Regular eye exams are important for children since their eyes can change significantly in as little as a year as the muscles and tissue develop. Good eyesight is critical for a child’s life and achievements since success in school is closely tied to eye health. School demands intense visual involvement, including reading, writing, using computers, and blackboard/smartboard work. Even physical activities and sports require strong vision. If their eyes aren’t up to the task, a child may feel tired, have trouble concentrating, have problems in school or have difficulty playing their favorite games which may affect their overall quality of life.
A child should have a comprehensive eye exam by the time they enter school around age 4-5. After that, routine eye health and vision screenings throughout childhood should be performed in order to help detect any abnormalities as their eyes develop. Then, unless otherwise recommended, every year thereafter until the age of 18.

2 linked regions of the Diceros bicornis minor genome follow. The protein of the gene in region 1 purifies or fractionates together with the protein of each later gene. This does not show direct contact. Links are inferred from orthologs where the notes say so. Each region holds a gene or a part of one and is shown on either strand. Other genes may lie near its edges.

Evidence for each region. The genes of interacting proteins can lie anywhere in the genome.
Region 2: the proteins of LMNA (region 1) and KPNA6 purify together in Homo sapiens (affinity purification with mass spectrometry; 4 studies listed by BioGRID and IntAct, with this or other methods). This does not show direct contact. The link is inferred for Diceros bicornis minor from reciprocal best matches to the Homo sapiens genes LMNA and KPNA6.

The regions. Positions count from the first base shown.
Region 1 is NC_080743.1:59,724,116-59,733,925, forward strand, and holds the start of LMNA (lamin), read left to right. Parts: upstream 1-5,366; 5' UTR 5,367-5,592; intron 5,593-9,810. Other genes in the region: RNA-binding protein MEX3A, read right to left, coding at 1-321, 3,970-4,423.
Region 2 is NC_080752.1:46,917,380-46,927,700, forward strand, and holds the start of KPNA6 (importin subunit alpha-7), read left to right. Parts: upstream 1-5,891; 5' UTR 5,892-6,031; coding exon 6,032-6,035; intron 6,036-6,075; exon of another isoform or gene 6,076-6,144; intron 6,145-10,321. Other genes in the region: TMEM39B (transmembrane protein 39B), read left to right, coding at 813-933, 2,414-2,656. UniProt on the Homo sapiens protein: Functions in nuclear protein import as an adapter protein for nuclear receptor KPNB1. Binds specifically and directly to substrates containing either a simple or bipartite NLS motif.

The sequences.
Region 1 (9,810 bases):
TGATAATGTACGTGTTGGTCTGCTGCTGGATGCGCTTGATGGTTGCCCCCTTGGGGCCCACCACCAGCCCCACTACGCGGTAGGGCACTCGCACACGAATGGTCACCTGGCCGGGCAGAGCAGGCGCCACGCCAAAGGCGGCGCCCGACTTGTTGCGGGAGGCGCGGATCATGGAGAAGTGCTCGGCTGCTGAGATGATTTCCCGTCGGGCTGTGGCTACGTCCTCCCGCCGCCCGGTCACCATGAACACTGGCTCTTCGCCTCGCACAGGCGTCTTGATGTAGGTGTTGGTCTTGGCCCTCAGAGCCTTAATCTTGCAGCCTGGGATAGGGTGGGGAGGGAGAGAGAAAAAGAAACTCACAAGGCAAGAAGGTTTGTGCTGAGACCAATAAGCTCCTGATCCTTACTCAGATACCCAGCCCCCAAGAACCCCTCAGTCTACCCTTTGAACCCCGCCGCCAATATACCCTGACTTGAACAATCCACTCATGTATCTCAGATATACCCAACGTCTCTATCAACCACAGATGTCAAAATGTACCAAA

A child’s visual acuity and eye alignment should be assessed. If the child is diagnosed with misaligned eyes (strabismus), "lazy eye” (amblyopia), refractive errors (astigmatism, myopia, hyperopia) or any other focusing problems, it’s important to begin treatment as soon as possible to ensure successful vision correction and life-long benefits.
At School age or upon entering school, the child’s eyes should be screened for visual acuity and alignment. In this age group, nearsightedness (myopia) is the most common refractive error and can be corrected with eyeglasses.
Remember that a school screening does not replace the need for a comprehensive eye examination.
There are some signs that parents can tell if their child has a vision problem. For example, the child may squint, hold reading materials very close to their face, or complain about things appearing blurry. However, there are some less obvious signs that may indicate vision problems, such as having a short attention span, quickly losing interest in games, projects or activities that require using their eyes for an extended period of time, or losing their place when reading. As well as choosing to avoid reading, drawing, playing games or doing other projects that require focusing up close. Another sign is that a child may turn his or her head to the side when looking at something in front of them. This may be a sign of a refractive error, including astigmatism, so by turning their head helps the child see better.
That’s why it is so important for kids to have regular eye exams with an optometrist. The earlier a vision problem is found and treated, the better off your child will be in and out of school.